Baby boomers are at greater risk of hepatitis C because they may have been exposed before measures were taken to protect medical equipment and the blood supply.
Baby boomers are five times more likely to have a hepatitis C infection, because they may have been exposed to the virus before precautions were taken with medical equipment and blood supply screening.
Hepatitis C is a viral infection that causes liver inflammation and can lead to severe liver damage, cirrhosis (scarring of the liver) and even liver cancer. It spreads through contact with blood from an infected person.
Half of the people with hepatitis C don’t know that they are infected. This is because they have no symptoms, which can take decades to show up.
Anyone can get hepatitis C, but 3 in 4 people with the virus were born from 1945 to 1965. Younger generations have benefited from universal precautions against the virus spreading and mandatory infection control procedures. The virus was eliminated from the blood supply by 1992 after widespread screening was adopted.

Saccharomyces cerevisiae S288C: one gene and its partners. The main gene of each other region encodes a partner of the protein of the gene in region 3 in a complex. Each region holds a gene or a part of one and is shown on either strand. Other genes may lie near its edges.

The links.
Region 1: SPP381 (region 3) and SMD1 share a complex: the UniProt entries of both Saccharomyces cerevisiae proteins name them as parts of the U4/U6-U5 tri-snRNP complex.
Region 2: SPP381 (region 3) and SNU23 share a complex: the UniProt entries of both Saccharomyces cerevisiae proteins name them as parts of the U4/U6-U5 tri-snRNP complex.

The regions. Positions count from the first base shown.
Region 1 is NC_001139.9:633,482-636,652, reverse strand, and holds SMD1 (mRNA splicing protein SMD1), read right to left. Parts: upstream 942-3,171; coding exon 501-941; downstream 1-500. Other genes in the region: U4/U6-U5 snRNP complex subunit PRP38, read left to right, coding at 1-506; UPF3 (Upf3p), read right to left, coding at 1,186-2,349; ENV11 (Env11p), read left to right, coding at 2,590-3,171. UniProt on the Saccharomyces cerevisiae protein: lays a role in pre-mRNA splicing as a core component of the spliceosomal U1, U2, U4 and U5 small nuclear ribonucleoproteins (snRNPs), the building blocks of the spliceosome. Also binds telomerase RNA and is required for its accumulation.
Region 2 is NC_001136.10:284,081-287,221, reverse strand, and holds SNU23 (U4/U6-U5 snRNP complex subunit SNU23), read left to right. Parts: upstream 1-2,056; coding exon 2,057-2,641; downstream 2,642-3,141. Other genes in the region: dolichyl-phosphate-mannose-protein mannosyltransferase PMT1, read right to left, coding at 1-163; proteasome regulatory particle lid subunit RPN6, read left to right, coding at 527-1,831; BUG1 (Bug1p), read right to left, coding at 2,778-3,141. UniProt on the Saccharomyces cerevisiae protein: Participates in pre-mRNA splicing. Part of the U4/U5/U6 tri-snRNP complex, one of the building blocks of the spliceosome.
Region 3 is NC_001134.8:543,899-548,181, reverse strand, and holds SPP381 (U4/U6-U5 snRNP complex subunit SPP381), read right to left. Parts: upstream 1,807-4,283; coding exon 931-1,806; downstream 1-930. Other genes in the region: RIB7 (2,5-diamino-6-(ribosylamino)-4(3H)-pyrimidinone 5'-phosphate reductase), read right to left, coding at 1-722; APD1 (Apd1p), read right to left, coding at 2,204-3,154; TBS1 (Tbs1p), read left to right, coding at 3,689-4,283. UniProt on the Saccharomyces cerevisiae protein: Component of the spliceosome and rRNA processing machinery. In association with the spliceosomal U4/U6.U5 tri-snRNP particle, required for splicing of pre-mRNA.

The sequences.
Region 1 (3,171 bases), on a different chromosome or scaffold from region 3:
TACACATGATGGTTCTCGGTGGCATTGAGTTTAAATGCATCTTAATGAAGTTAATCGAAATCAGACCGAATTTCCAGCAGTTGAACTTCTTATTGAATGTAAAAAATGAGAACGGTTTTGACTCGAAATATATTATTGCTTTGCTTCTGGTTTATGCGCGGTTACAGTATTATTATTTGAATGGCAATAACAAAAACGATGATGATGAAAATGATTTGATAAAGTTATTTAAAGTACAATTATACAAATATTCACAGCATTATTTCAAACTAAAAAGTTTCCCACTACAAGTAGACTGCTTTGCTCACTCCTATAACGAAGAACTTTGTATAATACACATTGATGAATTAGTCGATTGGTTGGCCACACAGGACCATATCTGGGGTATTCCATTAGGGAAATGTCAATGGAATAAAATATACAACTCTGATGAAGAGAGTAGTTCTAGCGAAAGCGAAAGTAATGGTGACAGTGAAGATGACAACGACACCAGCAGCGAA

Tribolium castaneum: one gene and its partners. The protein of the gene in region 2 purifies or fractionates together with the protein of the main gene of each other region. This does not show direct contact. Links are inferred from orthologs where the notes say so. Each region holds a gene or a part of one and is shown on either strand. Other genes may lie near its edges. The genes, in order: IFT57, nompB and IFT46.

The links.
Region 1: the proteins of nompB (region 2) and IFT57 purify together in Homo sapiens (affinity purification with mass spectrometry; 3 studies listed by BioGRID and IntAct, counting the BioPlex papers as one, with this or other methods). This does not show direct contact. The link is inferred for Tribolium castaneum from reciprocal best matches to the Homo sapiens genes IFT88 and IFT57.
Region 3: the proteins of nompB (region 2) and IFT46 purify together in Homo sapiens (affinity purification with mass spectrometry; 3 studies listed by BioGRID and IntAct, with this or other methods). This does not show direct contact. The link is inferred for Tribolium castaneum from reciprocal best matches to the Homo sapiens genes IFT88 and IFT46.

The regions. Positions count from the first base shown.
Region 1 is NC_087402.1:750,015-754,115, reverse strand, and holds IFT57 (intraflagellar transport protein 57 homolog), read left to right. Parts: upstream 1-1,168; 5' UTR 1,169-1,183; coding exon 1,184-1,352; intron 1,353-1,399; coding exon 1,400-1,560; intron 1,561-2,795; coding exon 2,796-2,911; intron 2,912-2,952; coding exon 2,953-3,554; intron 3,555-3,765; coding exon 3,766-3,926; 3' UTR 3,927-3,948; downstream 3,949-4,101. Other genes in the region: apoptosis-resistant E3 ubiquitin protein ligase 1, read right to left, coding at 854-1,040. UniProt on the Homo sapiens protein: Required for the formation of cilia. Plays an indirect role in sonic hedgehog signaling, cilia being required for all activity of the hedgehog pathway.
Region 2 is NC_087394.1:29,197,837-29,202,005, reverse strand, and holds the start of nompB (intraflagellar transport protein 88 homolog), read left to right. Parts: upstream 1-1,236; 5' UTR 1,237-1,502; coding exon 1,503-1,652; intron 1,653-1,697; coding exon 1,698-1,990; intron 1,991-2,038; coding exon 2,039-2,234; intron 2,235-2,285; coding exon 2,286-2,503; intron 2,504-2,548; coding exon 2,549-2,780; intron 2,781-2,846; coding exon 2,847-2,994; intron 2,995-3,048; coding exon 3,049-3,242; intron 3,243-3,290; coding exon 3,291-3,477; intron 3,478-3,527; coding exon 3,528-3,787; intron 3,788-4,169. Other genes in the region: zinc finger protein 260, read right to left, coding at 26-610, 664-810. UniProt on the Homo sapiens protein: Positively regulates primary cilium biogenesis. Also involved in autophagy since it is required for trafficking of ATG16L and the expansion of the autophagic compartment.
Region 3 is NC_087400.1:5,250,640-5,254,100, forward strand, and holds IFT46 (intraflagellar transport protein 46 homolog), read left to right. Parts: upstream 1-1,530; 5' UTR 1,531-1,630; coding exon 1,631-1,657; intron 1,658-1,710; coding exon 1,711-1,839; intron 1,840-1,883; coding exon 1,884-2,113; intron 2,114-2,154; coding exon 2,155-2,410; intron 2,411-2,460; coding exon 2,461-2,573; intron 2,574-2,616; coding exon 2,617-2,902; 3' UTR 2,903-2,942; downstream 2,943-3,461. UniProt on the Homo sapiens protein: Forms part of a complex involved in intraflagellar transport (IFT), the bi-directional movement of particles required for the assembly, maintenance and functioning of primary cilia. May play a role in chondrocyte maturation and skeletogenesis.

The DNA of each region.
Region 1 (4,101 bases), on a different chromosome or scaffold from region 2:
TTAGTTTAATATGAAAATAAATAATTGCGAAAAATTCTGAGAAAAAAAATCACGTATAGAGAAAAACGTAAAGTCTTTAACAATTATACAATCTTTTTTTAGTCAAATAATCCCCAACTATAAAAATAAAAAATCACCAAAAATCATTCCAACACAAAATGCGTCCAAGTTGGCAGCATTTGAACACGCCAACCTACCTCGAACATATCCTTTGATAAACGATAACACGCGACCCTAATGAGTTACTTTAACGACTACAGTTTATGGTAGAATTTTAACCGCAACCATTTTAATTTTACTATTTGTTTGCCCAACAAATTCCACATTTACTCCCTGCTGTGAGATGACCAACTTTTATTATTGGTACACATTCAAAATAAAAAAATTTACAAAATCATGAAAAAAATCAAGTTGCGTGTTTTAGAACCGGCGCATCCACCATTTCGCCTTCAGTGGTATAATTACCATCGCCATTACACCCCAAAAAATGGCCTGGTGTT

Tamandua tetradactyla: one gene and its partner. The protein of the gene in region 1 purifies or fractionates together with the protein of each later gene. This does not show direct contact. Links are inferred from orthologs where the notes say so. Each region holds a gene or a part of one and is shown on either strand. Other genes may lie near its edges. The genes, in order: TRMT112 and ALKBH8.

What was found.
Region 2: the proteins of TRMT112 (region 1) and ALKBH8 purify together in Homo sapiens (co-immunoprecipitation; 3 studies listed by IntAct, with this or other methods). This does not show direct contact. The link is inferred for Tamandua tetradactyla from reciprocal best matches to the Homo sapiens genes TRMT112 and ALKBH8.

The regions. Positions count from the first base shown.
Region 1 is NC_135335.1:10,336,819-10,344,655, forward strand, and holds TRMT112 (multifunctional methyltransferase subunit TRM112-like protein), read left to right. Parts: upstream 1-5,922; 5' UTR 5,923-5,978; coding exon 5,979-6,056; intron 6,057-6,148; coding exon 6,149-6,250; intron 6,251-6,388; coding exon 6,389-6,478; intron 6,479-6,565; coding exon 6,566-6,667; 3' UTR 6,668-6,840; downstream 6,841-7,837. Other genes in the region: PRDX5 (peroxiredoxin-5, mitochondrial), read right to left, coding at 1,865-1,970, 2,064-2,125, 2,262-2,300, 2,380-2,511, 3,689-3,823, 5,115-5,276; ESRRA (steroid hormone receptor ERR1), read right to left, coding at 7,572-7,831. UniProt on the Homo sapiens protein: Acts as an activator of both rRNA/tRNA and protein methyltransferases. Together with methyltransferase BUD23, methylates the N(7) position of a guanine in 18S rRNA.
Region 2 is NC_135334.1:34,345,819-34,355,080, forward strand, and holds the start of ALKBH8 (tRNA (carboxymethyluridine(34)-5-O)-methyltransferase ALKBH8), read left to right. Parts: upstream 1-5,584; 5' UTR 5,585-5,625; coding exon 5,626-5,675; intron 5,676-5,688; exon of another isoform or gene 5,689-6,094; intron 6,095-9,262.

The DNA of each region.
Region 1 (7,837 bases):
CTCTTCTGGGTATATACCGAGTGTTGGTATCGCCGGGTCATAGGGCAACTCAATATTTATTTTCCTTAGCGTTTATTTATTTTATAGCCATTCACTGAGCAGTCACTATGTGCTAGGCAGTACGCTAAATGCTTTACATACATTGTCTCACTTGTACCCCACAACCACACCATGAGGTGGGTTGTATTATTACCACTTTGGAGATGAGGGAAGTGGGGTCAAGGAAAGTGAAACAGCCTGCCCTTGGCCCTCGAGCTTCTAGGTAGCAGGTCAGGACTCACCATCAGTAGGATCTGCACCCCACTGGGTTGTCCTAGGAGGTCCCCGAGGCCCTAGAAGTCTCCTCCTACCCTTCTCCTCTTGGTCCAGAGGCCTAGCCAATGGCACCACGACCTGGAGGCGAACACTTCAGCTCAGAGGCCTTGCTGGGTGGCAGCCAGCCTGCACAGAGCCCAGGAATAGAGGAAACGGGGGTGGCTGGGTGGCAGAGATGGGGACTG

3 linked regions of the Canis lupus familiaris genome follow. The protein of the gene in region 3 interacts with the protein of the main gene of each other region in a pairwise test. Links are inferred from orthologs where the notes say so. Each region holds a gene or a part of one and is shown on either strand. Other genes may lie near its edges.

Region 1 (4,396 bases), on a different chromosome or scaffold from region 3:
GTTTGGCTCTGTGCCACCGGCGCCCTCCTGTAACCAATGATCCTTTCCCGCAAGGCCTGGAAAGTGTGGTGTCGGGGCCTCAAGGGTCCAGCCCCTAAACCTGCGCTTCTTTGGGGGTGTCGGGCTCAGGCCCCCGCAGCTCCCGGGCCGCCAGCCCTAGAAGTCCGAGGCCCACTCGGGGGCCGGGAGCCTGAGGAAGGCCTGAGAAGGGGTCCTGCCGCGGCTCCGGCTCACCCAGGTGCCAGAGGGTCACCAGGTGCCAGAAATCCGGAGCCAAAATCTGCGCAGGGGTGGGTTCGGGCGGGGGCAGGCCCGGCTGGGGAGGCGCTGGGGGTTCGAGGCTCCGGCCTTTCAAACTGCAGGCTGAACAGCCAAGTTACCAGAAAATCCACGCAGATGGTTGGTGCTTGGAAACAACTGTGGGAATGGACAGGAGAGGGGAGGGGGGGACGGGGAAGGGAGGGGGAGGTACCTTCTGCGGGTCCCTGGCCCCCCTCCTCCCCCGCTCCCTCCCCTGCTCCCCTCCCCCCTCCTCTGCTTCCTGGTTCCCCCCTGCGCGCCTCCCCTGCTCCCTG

You have a higher risk of hepatitis C if you:
- Were born between 1945 and 1965
- Have ever injected or snorted drugs
- Have human immunodeficiency virus (HIV)
- Received a tattoo or piercing
- Were ever in prison
- Are a health care worker who has been exposed to infected blood or body fluids
- Received a blood transfusion or organ transplant before 1992
- Received blood-clotting drugs before 1987
- Have been on dialysis for a long time
- Were born to a woman with hepatitis C
- Have had sex with someone with hepatitis C or with many partners
- Have symptoms of liver disease
The Centers for Disease Control and Prevention recommends a one-time blood screening test for those who have an increased risk of infection. The only way to know if you have hepatitis C is to be tested.
Symptoms may include fatigue, nausea, fever, jaundice and muscle aches.
Hepatitis C is curable as long as you find out and complete treatment. Get tested so you can have a longer, healthier life.